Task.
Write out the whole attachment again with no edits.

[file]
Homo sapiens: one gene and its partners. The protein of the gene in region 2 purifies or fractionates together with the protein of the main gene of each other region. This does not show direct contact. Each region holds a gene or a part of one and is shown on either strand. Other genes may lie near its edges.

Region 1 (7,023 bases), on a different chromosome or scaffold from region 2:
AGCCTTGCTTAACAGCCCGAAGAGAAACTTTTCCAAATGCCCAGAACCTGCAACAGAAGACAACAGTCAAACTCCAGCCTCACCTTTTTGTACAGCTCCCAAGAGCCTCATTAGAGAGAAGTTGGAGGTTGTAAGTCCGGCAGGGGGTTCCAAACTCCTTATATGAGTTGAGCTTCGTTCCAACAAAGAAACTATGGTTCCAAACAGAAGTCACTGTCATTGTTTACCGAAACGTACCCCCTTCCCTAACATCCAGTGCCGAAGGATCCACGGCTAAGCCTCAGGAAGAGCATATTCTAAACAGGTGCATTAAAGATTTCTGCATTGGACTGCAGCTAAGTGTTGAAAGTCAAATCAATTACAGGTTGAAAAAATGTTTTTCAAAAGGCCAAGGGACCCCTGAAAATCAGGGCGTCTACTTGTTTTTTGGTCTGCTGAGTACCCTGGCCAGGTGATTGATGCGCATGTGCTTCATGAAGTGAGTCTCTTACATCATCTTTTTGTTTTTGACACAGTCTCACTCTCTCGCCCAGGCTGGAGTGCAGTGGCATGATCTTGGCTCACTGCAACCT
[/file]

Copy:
Homo sapiens: one gene and its partners. The protein of the gene in region 2 purifies or fractionates together with the protein of the main gene of each other region. This does not show direct contact. Each region holds a gene or a part of one and is shown on either strand. Other genes may lie near its edges.

Region 1 (7,023 bases), on a different chromosome or scaffold from region 2:
AGCCTTGCTTAACAGCCCGAAGAGAAACTTTTCCAAATGCCCAGAACCTGCAACAGAAGACAACAGTCAAACTCCAGCCTCACCTTTTTGTACAGCTCCCAAGAGCCTCATTAGAGAGAAGTTGGAGGTTGTAAGTCCGGCAGGGGGTTCCAAACTCCTTATATGAGTTGAGCTTCGTTCCAACAAAGAAACTATGGTTCCAAACAGAAGTCACTGTCATTGTTTACCGAAACGTACCCCCTTCCCTAACATCCAGTGCCGAAGGATCCACGGCTAAGCCTCAGGAAGAGCATATTCTAAACAGGTGCATTAAAGATTTCTGCATTGGACTGCAGCTAAGTGTTGAAAGTCAAATCAATTACAGGTTGAAAAAATGTTTTTCAAAAGGCCAAGGGACCCCTGAAAATCAGGGCGTCTACTTGTTTTTTGGTCTGCTGAGTACCCTGGCCAGGTGATTGATGCGCATGTGCTTCATGAAGTGAGTCTCTTACATCATCTTTTTGTTTTTGACACAGTCTCACTCTCTCGCCCAGGCTGGAGTGCAGTGGCATGATCTTGGCTCACTGCAACCT